Photo #1 of Ingonish Island was taken, after leaving the Keltic Lodge, from along Keltic Road, roughly 850 m (0.5 mi) from its junction with the Cabot Trail south of Ingonish Centre; for most of its length Keltic Road is a one-way loop so the inbound views of South Bay Ingonish give way to views of North Bay Ingonish on the way out. This beautiful island has a long history of human use, dating back at least 7,000 years and likely considerably longer. Research work done in 1975 by Dr. Ronald Nash of St FX University in Antigonish, described here and here and summarized here, excavated sites at two separate quarries on the island, named Geganisg (“remarkable place”) by the Mi’kmaq. The larger of the two was located on the flatter northwest side, across from Ingonish; the smaller faced the ocean under the cliffs on the very steep northeast side. Neither site showed evidence of food being eaten there, so it was likely that the stoneworkers had their main village on the shore and transited between it and the island. The artefacts retrieved, now in the Nova Scotia Museum of Natural History in Halifax, included arrowheads, knives, spear points, primitive axes, sharp-edged circular and rectangular scrapers, all made from the slightly magnetic volcanic rock (rhyolite) in the Ingonish Island quarries, a material that is as hard as steel and very rare since volcanic rocks normally do not exhibit magnetism. The high quality of the work seen in the artefacts testifies to the sophistication of those who made them. Examples of the stone tools from Ingonish Island, easily identifiable because of their abnormal magnetism, are found all over the Maritime provinces. Thus, this research proves that the peoples of the Maritime provinces were visiting and trading with one another three millenia after the end of the last ice age.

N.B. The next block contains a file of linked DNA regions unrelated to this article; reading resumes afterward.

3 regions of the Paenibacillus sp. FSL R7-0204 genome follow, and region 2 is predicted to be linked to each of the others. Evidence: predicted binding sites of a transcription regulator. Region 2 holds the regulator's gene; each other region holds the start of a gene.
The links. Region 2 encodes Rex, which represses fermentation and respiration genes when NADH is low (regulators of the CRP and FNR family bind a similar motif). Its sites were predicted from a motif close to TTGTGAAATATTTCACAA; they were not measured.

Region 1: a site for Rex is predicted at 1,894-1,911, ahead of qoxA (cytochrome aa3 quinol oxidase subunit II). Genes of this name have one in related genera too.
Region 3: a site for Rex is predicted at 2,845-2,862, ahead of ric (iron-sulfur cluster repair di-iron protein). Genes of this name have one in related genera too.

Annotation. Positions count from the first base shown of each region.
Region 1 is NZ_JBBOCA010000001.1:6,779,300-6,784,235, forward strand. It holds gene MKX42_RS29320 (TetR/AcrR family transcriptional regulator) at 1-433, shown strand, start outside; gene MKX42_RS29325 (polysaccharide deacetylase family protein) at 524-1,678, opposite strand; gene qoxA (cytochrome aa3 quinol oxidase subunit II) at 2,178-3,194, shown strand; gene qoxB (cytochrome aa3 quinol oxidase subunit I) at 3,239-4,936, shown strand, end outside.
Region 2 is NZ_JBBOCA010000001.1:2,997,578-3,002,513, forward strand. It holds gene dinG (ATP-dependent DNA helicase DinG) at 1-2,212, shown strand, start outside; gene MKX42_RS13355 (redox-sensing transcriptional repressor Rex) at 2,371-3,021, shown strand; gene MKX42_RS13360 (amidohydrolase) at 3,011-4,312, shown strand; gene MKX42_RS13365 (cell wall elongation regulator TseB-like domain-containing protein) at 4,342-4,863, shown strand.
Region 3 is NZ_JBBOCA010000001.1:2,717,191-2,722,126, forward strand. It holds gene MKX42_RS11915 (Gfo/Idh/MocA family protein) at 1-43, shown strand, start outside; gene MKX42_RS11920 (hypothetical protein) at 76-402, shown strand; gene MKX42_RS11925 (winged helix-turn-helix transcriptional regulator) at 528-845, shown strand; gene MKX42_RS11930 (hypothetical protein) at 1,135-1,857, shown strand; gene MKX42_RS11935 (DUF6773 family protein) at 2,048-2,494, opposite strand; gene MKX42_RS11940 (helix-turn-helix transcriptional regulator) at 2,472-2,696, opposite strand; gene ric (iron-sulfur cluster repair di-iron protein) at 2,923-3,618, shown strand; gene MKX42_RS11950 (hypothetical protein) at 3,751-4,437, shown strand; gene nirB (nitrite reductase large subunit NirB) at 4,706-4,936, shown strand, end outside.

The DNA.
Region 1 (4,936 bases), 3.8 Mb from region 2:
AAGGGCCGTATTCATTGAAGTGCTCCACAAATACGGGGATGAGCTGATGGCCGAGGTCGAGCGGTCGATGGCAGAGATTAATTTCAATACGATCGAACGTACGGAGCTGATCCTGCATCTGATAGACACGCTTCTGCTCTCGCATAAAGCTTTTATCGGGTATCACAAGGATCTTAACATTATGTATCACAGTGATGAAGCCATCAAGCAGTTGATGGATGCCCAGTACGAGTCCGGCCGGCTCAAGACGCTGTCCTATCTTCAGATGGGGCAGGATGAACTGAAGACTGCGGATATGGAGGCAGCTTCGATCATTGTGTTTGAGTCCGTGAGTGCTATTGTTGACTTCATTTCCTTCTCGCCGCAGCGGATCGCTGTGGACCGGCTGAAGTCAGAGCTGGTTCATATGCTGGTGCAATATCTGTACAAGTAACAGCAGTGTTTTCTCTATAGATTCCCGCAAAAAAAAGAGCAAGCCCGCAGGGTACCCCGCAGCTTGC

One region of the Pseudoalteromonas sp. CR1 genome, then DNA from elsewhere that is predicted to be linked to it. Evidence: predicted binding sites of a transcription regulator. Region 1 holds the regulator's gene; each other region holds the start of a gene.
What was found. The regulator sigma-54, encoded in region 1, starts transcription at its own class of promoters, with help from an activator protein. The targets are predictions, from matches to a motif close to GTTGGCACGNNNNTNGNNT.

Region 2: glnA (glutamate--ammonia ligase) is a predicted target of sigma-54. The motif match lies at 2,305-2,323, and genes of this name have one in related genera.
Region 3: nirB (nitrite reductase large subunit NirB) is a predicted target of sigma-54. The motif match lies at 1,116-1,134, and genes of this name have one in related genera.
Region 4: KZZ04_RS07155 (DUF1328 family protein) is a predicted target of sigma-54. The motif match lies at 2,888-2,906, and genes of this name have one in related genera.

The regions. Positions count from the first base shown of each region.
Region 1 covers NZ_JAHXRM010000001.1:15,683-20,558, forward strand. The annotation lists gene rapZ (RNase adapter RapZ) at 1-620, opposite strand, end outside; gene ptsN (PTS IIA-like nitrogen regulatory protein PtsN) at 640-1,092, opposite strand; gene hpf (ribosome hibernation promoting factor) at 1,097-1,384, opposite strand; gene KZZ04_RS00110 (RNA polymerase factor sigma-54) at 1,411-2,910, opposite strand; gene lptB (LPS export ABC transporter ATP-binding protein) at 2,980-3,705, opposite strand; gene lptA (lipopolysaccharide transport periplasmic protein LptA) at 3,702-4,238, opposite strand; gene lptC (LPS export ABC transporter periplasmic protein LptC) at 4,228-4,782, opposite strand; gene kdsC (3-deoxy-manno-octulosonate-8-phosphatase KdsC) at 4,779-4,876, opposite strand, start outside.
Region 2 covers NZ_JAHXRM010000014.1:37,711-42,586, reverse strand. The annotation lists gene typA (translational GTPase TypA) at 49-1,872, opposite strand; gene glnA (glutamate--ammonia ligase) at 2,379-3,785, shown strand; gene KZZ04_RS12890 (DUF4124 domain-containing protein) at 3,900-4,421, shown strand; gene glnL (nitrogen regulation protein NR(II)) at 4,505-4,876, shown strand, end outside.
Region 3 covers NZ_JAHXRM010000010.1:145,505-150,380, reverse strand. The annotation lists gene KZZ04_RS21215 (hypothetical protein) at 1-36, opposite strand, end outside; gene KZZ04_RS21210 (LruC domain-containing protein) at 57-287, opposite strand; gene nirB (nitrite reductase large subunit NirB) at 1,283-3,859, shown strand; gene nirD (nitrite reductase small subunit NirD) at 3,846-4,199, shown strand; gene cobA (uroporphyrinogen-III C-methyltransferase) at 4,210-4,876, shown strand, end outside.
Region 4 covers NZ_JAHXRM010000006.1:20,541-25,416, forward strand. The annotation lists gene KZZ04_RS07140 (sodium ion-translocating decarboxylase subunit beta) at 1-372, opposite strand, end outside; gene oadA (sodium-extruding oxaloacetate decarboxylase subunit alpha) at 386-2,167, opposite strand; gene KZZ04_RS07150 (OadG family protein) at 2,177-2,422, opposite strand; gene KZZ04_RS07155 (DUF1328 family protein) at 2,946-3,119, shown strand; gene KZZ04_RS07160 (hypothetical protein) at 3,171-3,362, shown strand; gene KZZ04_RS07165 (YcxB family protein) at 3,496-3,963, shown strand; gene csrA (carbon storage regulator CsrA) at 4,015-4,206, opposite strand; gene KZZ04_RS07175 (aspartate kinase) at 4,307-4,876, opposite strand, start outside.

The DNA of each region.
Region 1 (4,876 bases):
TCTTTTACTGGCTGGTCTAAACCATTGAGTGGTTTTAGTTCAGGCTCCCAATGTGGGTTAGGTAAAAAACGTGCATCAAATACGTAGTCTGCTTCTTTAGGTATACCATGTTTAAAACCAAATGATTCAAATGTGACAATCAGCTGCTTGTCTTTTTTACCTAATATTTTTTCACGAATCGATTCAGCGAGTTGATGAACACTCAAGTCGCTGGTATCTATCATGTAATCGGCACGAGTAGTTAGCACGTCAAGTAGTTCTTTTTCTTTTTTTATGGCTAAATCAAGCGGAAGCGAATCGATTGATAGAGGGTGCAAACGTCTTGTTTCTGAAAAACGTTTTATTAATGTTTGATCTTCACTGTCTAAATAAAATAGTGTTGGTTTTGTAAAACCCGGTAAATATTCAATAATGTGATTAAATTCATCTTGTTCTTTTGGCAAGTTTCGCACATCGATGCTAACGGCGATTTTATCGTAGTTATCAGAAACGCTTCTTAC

The abundant codfish in the waters off Ingonish doubtless also drew the indigenous peoples to those waters, where in recent centuries they have been joined by fishermen from Europe. In this period, the island was surely used for drying the caught fish before they were shipped back to Europe. In even more recent days, a manned lighthouse was established on the island; a concrete lighthouse keeper’s house still stands on the southeast corner of the island, though in dire shape, and the topographical map shows a light (now surely automated) in the same location; the building seen in photo #3 might also date from that time, though it is considerably removed from the site of the lighthouse and looks more recent. Today, so far as I am aware, there are no longer any human inhabitants on Ingonish Island. Like Steering Island off Middle Head, it is a popular nesting site for many of the ocean birds in the area.
Both photo #2 and photo #3 show the snow formations on the shores of Ingonish Island; the white blobs in the water in both photos are a mixture of floating ice and white caps. The snow cap on the northwestern point seen in photo #2 has a peculiarly strange form, almost as if it were a roof; the winds must have planed it into this unusual shape. At the far left of the photo, one can see what appear to be icebergs, but aren’t: they are the snow capped tops of what the topographical map calls the Eastern Rocks off the northeastern end of the island, another site used heavily by the birds of the area.
Visit this web page and click on the red X marks on the map that you will find there: the X’s mark many additional summer-time photos taken both in the waters off the island and on the island, most of them views of the island and its shores, while some are views Cape Breton Island seen from this perspective.